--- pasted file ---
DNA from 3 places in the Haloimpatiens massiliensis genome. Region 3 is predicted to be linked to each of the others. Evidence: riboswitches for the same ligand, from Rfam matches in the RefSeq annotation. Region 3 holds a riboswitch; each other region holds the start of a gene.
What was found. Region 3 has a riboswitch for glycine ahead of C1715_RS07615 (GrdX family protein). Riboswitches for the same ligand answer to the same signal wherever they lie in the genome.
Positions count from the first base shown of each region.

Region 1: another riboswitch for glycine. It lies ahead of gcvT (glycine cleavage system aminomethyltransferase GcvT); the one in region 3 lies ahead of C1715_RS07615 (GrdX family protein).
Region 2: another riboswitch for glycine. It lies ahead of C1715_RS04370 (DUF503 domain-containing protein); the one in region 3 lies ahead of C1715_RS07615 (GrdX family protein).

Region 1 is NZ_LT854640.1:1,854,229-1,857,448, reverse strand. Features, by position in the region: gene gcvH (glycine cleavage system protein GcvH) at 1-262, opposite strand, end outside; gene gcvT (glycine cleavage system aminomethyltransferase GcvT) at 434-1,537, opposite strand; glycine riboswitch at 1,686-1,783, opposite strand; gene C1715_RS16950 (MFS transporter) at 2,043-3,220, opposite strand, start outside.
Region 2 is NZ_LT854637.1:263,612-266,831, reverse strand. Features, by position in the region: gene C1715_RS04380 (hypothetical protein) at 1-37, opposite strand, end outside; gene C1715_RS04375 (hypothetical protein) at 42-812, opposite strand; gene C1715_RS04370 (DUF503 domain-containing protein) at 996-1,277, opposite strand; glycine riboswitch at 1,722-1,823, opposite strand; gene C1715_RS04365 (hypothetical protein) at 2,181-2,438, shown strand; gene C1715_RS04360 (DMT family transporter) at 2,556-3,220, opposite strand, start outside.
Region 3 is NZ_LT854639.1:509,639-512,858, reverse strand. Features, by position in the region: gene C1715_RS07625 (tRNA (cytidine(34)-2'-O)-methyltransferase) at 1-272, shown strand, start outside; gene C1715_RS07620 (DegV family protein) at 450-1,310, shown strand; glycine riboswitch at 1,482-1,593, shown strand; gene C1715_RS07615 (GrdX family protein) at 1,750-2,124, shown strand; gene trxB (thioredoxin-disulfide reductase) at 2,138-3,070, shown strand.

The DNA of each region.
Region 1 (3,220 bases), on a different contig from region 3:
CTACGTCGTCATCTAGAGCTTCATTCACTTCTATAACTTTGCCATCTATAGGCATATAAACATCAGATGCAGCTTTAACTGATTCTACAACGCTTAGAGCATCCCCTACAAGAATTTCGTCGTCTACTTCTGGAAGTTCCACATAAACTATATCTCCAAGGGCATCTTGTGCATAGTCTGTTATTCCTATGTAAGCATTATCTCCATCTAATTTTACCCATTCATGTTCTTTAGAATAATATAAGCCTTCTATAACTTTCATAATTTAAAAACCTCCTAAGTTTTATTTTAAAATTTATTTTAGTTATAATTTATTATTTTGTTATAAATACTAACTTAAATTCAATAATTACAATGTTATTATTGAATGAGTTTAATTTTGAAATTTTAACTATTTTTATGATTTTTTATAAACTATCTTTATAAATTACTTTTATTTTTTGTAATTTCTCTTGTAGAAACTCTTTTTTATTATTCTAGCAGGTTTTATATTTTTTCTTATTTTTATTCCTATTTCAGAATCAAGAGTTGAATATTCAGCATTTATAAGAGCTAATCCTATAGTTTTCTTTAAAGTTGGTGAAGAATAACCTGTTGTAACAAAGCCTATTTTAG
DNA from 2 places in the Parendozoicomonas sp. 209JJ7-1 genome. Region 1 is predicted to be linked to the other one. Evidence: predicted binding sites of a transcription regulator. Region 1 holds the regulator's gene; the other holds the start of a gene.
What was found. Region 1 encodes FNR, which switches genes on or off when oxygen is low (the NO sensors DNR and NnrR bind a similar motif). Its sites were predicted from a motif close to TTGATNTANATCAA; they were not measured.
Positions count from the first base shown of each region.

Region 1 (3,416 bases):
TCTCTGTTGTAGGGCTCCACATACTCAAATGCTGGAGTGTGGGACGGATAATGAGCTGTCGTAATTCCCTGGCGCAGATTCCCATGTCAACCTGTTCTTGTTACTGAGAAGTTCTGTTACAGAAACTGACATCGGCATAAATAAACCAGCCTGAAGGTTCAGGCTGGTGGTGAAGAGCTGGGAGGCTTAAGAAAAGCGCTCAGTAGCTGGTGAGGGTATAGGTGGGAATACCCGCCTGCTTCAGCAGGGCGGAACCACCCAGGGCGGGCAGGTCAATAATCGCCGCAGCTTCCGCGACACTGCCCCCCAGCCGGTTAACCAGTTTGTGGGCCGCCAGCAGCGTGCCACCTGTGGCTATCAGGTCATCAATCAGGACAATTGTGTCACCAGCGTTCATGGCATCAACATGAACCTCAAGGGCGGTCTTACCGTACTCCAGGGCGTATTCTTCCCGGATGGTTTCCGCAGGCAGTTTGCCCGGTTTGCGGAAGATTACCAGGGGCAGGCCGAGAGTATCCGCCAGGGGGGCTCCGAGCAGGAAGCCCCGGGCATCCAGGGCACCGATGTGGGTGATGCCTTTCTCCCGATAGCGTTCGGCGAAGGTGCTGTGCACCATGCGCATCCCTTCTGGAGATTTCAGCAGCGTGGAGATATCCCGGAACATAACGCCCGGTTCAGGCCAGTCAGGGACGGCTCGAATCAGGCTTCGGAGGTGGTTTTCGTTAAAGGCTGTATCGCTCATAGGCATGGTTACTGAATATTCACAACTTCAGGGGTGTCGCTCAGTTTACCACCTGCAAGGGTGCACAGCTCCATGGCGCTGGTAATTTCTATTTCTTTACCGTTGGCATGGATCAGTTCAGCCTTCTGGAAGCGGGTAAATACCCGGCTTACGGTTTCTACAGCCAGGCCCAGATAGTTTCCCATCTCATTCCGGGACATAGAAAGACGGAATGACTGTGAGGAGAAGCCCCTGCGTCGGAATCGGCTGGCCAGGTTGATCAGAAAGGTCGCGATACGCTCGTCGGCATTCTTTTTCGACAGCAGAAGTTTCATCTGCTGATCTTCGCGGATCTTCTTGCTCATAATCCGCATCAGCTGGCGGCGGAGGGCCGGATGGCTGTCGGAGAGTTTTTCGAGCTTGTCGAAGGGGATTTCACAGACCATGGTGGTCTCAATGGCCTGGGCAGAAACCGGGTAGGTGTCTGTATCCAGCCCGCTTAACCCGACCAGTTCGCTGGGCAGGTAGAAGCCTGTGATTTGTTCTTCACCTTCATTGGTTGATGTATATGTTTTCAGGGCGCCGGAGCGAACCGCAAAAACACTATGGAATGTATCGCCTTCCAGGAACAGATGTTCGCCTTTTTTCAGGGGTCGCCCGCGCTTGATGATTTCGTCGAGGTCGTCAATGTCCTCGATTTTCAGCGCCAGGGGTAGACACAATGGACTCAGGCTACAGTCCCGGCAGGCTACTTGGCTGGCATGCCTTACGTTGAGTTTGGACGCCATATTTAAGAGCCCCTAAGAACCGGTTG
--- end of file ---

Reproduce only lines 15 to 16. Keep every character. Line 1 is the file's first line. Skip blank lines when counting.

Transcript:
Region 1 (3,416 bases):
TCTCTGTTGTAGGGCTCCACATACTCAAATGCTGGAGTGTGGGACGGATAATGAGCTGTCGTAATTCCCTGGCGCAGATTCCCATGTCAACCTGTTCTTGTTACTGAGAAGTTCTGTTACAGAAACTGACATCGGCATAAATAAACCAGCCTGAAGGTTCAGGCTGGTGGTGAAGAGCTGGGAGGCTTAAGAAAAGCGCTCAGTAGCTGGTGAGGGTATAGGTGGGAATACCCGCCTGCTTCAGCAGGGCGGAACCACCCAGGGCGGGCAGGTCAATAATCGCCGCAGCTTCCGCGACACTGCCCCCCAGCCGGTTAACCAGTTTGTGGGCCGCCAGCAGCGTGCCACCTGTGGCTATCAGGTCATCAATCAGGACAATTGTGTCACCAGCGTTCATGGCATCAACATGAACCTCAAGGGCGGTCTTACCGTACTCCAGGGCGTATTCTTCCCGGATGGTTTCCGCAGGCAGTTTGCCCGGTTTGCGGAAGATTACCAGGGGCAGGCCGAGAGTATCCGCCAGGGGGGCTCCGAGCAGGAAGCCCCGGGCATCCAGGGCACCGATGTGGGTGATGCCTTTCTCCCGATAGCGTTCGGCGAAGGTGCTGTGCACCATGCGCATCCCTTCTGGAGATTTCAGCAGCGTGGAGATATCCCGGAACATAACGCCCGGTTCAGGCCAGTCAGGGACGGCTCGAATCAGGCTTCGGAGGTGGTTTTCGTTAAAGGCTGTATCGCTCATAGGCATGGTTACTGAATATTCACAACTTCAGGGGTGTCGCTCAGTTTACCACCTGCAAGGGTGCACAGCTCCATGGCGCTGGTAATTTCTATTTCTTTACCGTTGGCATGGATCAGTTCAGCCTTCTGGAAGCGGGTAAATACCCGGCTTACGGTTTCTACAGCCAGGCCCAGATAGTTTCCCATCTCATTCCGGGACATAGAAAGACGGAATGACTGTGAGGAGAAGCCCCTGCGTCGGAATCGGCTGGCCAGGTTGATCAGAAAGGTCGCGATACGCTCGTCGGCATTCTTTTTCGACAGCAGAAGTTTCATCTGCTGATCTTCGCGGATCTTCTTGCTCATAATCCGCATCAGCTGGCGGCGGAGGGCCGGATGGCTGTCGGAGAGTTTTTCGAGCTTGTCGAAGGGGATTTCACAGACCATGGTGGTCTCAATGGCCTGGGCAGAAACCGGGTAGGTGTCTGTATCCAGCCCGCTTAACCCGACCAGTTCGCTGGGCAGGTAGAAGCCTGTGATTTGTTCTTCACCTTCATTGGTTGATGTATATGTTTTCAGGGCGCCGGAGCGAACCGCAAAAACACTATGGAATGTATCGCCTTCCAGGAACAGATGTTCGCCTTTTTTCAGGGGTCGCCCGCGCTTGATGATTTCGTCGAGGTCGTCAATGTCCTCGATTTTCAGCGCCAGGGGTAGACACAATGGACTCAGGCTACAGTCCCGGCAGGCTACTTGGCTGGCATGCCTTACGTTGAGTTTGGACGCCATATTTAAGAGCCCCTAAGAACCGGTTG